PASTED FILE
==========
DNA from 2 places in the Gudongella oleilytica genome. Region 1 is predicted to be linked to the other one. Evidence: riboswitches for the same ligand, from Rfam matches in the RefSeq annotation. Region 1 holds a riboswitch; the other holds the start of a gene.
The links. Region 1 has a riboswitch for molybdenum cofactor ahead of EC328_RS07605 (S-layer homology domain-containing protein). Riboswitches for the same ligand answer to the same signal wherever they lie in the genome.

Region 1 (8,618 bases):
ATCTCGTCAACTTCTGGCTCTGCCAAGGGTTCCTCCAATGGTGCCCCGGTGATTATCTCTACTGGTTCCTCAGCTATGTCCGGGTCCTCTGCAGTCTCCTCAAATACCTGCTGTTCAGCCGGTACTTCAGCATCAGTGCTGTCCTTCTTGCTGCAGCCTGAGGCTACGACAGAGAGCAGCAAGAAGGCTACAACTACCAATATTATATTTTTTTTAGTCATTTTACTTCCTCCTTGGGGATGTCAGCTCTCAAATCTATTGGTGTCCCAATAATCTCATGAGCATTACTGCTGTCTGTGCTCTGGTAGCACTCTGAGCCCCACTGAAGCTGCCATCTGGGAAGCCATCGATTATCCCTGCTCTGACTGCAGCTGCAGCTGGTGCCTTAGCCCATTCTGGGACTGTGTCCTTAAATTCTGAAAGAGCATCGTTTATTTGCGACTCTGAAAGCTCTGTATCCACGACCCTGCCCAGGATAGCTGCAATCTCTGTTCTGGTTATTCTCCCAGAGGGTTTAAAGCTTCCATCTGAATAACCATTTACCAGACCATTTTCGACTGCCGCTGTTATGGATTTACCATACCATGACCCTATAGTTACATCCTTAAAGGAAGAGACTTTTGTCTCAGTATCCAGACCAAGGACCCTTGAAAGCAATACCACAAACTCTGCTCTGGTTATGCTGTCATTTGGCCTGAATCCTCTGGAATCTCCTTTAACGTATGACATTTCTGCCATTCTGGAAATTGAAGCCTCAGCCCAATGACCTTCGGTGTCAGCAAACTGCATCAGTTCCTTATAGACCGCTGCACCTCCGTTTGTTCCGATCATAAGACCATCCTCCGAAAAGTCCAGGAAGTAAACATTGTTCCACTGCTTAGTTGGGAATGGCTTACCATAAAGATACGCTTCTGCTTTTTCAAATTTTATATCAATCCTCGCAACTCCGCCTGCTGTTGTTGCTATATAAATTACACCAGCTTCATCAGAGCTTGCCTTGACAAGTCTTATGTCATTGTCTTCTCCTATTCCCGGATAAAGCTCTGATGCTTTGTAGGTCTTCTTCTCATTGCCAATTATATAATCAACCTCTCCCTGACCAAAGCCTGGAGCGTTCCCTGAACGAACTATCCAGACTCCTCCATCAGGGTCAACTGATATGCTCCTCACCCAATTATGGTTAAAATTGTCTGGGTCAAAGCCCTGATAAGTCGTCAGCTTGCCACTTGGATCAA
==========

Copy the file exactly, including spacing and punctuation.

DNA from 2 places in the Gudongella oleilytica genome. Region 1 is predicted to be linked to the other one. Evidence: riboswitches for the same ligand, from Rfam matches in the RefSeq annotation. Region 1 holds a riboswitch; the other holds the start of a gene.
The links. Region 1 has a riboswitch for molybdenum cofactor ahead of EC328_RS07605 (S-layer homology domain-containing protein). Riboswitches for the same ligand answer to the same signal wherever they lie in the genome.

Region 1 (8,618 bases):
ATCTCGTCAACTTCTGGCTCTGCCAAGGGTTCCTCCAATGGTGCCCCGGTGATTATCTCTACTGGTTCCTCAGCTATGTCCGGGTCCTCTGCAGTCTCCTCAAATACCTGCTGTTCAGCCGGTACTTCAGCATCAGTGCTGTCCTTCTTGCTGCAGCCTGAGGCTACGACAGAGAGCAGCAAGAAGGCTACAACTACCAATATTATATTTTTTTTAGTCATTTTACTTCCTCCTTGGGGATGTCAGCTCTCAAATCTATTGGTGTCCCAATAATCTCATGAGCATTACTGCTGTCTGTGCTCTGGTAGCACTCTGAGCCCCACTGAAGCTGCCATCTGGGAAGCCATCGATTATCCCTGCTCTGACTGCAGCTGCAGCTGGTGCCTTAGCCCATTCTGGGACTGTGTCCTTAAATTCTGAAAGAGCATCGTTTATTTGCGACTCTGAAAGCTCTGTATCCACGACCCTGCCCAGGATAGCTGCAATCTCTGTTCTGGTTATTCTCCCAGAGGGTTTAAAGCTTCCATCTGAATAACCATTTACCAGACCATTTTCGACTGCCGCTGTTATGGATTTACCATACCATGACCCTATAGTTACATCCTTAAAGGAAGAGACTTTTGTCTCAGTATCCAGACCAAGGACCCTTGAAAGCAATACCACAAACTCTGCTCTGGTTATGCTGTCATTTGGCCTGAATCCTCTGGAATCTCCTTTAACGTATGACATTTCTGCCATTCTGGAAATTGAAGCCTCAGCCCAATGACCTTCGGTGTCAGCAAACTGCATCAGTTCCTTATAGACCGCTGCACCTCCGTTTGTTCCGATCATAAGACCATCCTCCGAAAAGTCCAGGAAGTAAACATTGTTCCACTGCTTAGTTGGGAATGGCTTACCATAAAGATACGCTTCTGCTTTTTCAAATTTTATATCAATCCTCGCAACTCCGCCTGCTGTTGTTGCTATATAAATTACACCAGCTTCATCAGAGCTTGCCTTGACAAGTCTTATGTCATTGTCTTCTCCTATTCCCGGATAAAGCTCTGATGCTTTGTAGGTCTTCTTCTCATTGCCAATTATATAATCAACCTCTCCCTGACCAAAGCCTGGAGCGTTCCCTGAACGAACTATCCAGACTCCTCCATCAGGGTCAACTGATATGCTCCTCACCCAATTATGGTTAAAATTGTCTGGGTCAAAGCCCTGATAAGTCGTCAGCTTGCCACTTGGATCAA